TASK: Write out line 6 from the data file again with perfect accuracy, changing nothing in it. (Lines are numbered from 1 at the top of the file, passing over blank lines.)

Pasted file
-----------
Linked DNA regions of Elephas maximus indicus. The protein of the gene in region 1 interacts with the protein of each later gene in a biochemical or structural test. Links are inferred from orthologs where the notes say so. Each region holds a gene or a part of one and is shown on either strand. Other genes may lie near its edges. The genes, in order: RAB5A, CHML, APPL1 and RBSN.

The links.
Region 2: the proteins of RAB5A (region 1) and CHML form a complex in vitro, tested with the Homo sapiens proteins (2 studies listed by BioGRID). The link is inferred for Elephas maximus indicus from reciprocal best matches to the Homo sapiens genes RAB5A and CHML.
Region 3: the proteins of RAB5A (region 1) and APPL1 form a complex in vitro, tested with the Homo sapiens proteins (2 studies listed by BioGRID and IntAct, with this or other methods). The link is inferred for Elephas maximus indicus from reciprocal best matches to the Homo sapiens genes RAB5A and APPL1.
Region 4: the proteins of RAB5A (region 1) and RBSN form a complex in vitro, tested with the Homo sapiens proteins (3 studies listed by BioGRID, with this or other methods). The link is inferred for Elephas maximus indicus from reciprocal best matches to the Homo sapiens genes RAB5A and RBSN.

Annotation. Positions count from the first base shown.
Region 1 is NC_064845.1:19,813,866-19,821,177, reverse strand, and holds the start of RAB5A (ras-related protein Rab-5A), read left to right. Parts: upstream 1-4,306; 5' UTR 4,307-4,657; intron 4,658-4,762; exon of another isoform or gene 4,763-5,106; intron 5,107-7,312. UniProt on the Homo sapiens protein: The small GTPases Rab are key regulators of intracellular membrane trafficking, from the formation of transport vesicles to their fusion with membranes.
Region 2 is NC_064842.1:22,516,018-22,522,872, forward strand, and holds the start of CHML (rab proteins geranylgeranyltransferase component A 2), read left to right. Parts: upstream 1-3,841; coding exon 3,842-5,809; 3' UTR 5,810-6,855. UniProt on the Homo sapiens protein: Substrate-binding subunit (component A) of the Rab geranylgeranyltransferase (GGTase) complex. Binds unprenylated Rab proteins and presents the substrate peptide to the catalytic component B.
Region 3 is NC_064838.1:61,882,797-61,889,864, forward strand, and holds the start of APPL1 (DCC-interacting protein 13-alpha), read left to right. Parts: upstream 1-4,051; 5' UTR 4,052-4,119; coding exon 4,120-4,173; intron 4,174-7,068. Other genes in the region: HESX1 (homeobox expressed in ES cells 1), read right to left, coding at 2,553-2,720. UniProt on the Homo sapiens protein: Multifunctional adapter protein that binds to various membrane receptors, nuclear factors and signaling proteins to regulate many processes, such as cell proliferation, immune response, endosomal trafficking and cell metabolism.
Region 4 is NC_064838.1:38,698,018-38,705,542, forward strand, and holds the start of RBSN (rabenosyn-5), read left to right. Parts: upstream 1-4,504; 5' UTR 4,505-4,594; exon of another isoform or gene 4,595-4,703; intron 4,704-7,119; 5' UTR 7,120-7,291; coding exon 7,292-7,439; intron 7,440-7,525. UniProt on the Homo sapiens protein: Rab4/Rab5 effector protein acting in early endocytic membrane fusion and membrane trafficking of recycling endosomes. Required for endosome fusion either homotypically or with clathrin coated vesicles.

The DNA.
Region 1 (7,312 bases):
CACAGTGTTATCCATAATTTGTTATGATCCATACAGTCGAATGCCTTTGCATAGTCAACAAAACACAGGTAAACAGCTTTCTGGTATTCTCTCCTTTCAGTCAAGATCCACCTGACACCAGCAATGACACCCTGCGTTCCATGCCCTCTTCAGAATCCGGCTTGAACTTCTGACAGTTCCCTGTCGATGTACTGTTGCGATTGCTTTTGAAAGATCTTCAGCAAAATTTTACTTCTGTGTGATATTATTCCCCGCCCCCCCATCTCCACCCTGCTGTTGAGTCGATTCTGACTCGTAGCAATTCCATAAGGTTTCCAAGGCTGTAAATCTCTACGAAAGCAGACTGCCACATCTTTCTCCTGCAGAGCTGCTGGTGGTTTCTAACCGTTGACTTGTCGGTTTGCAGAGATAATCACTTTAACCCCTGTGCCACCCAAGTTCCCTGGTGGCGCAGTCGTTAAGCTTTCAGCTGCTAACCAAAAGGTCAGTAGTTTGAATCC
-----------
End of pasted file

Annotation. Positions count from the first base shown.